As the first Christmas of World War I approached, Pope Benedict XV on Dec. 7, 1914, asked the leaders of all warring governments to agree to an official cease-fire. He begged "that the guns may fall silent at least upon the night the angels sang."
Sadly, his plea was ignored by government leaders. But many of the soldiers in the trenches declared their own unofficial truce.
On Christmas Eve of 1914, German troops in Ypres, Belgium, put candles around their trenches and sang Christmas carols. When opposing British troops heard the Germans singing, they responded with Christmas caroling of their own.
Artillery throughout the region fell silent.
Then a remarkable scene occurred. German and British soldiers climbed out of their trenches and ventured unarmed into the highly dangerous no man's land to exchange gifts of food and drink, as well as souvenir hats and buttons.
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The truce also allowed opposing sides to retrieve their dead and participate in joint services.
A firsthand account of this inspiring Christmas truce was given by Bruce Bairnsfather, who fought with a British machine gun unit. He wrote: "I wouldn't have missed that unique and weird Christmas Day for anything. ... I spotted a German officer, some sort of lieutenant I should think, and being a bit of a collector, I intimated to him that I had taken a fancy to some of his buttons. ... I brought out my wire clippers and, with a few deft snips, removed a couple of his buttons and put them in my pocket. I then gave him two of mine in exchange."
Reportedly as many as 100,000 British and German troops along much of the Western Front -- a line of trenches stretching from the North Sea to the Swiss frontier with France -- stopped fighting and engaged in similar acts of human kindness.
What an incredibly inspiring Christmas story.
But as is often the case, the "leaders" got in the way. High-ranking officers ordered all such truces to stop and to start killing again.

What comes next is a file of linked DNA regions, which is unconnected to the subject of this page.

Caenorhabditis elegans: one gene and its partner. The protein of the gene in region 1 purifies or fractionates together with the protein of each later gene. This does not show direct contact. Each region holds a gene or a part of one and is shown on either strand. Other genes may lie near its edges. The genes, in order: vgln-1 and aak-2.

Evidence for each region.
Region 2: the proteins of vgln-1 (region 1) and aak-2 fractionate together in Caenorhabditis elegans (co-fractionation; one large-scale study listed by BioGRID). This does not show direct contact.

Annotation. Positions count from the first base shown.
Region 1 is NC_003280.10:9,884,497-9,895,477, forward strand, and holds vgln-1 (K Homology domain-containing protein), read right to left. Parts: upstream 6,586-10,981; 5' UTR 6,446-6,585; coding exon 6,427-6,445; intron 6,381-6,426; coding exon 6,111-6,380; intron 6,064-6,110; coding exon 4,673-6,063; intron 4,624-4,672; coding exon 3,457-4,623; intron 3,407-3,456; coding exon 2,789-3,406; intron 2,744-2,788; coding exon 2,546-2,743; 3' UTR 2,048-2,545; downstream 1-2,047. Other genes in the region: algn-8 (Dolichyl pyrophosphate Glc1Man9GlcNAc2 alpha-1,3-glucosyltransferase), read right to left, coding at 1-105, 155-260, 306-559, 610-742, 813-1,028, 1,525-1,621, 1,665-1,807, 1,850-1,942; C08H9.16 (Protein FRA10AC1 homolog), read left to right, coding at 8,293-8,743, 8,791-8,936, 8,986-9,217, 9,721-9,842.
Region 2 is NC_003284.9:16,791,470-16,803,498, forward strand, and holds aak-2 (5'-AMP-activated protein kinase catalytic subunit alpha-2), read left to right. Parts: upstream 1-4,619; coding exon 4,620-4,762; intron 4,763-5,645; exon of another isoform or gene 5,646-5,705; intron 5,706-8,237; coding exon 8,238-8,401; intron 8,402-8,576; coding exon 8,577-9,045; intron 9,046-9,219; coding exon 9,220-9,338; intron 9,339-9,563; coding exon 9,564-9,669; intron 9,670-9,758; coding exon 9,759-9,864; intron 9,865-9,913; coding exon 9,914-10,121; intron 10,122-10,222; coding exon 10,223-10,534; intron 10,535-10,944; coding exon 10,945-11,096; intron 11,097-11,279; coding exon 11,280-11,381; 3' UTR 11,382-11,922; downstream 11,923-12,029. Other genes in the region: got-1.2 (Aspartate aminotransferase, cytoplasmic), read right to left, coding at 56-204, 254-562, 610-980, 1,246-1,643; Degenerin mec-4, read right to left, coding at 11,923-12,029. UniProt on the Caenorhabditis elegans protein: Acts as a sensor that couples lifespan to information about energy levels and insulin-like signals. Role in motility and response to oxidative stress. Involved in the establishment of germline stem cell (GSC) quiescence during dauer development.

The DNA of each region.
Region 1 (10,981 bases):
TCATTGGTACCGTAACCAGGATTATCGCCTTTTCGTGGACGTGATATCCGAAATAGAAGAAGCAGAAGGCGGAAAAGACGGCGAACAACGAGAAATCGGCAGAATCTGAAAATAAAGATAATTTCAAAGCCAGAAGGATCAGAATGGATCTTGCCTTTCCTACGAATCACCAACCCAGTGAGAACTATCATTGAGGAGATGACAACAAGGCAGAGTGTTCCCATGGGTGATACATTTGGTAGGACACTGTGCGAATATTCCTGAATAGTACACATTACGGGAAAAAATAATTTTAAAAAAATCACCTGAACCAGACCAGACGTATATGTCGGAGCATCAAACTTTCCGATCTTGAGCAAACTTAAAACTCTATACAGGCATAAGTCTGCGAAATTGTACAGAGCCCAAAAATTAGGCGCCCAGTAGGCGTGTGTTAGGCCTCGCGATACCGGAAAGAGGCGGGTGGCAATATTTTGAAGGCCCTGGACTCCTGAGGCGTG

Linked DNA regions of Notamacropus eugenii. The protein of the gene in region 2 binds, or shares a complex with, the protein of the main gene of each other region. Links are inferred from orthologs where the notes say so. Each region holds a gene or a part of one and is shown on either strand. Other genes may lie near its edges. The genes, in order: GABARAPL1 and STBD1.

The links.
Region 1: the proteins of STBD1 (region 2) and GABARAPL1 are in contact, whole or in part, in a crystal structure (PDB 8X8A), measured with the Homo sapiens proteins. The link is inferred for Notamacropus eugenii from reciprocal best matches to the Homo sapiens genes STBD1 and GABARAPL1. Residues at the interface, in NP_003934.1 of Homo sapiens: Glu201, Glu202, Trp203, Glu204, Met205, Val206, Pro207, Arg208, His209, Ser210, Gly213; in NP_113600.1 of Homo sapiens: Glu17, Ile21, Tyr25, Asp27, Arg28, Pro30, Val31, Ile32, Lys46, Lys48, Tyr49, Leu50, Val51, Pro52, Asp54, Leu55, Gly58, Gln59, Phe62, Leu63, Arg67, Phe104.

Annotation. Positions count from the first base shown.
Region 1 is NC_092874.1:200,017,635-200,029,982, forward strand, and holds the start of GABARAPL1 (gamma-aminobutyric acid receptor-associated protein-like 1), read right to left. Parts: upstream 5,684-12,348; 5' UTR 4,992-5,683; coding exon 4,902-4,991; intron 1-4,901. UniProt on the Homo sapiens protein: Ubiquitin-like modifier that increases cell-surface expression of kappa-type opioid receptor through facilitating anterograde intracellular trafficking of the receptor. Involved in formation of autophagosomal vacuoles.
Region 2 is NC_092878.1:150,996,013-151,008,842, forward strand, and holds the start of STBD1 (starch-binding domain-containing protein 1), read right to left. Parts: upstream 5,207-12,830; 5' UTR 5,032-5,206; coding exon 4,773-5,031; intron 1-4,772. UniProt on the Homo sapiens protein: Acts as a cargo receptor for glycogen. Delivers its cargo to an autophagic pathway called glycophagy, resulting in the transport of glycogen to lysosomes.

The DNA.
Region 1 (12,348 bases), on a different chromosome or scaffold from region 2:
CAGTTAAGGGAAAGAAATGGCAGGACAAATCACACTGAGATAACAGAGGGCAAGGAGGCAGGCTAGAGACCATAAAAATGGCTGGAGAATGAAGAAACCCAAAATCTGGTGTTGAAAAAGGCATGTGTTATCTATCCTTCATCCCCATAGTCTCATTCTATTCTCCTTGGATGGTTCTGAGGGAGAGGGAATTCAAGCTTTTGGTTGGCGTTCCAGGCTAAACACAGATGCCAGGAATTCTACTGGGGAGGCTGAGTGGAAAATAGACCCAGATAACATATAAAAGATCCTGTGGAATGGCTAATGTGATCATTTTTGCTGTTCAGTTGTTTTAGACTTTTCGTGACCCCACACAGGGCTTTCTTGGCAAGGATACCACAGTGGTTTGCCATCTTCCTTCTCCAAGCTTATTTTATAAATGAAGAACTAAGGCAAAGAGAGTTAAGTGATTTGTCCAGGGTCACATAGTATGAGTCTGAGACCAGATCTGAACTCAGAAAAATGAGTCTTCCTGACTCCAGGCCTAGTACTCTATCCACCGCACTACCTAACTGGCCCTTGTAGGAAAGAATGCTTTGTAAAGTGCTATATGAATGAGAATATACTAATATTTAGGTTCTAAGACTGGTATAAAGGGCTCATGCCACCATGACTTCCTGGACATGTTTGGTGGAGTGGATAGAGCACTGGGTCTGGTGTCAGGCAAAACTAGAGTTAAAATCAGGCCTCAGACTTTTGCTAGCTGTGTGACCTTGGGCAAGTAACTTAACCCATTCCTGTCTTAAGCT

The political, cultural, military, media and economic forces for war have long been extremely powerful. And in recent decades, their power has become almost invincible.
Our culture praises warriors. Our entertainment industry inspires a sick delight in war. With patriotic platitudes, politicians send our young men and women off to battle to kill and be killed. Weapon-producing corporations get rich from war and war preparation. Clergy remain mostly silent. And countless people just simply accept all of this evil as normal.
Well, thank God not everyone follows the constant drumbeat to war. In fact, some who were once a part of the war machine are now committed to dismantling it. The organization Veterans for Peace is an excellent example.
These former warriors, now converts to nonviolence, have a prophetic message to all who support war: "Our collective experience tells us wars are easy to start and hard to stop and that those hurt are predominantly the innocent."
The mass murder of war is right out of hell.
But Christmas is a time to think of heaven touching earth; a season to joyfully recall the Prince of Peace coming among us.
It's a time to climb out of our trenches, to grasp the hands of our enemies and seriously reflect upon the message of angels who call each of us to build peace on earth and goodwill towards all.
[Tony Magliano is an internationally syndicated social justice and peace columnist. He is available to speak at diocesan or parish gatherings about the principles of Catholic social teaching. His email address is firstname.lastname@example.org.]
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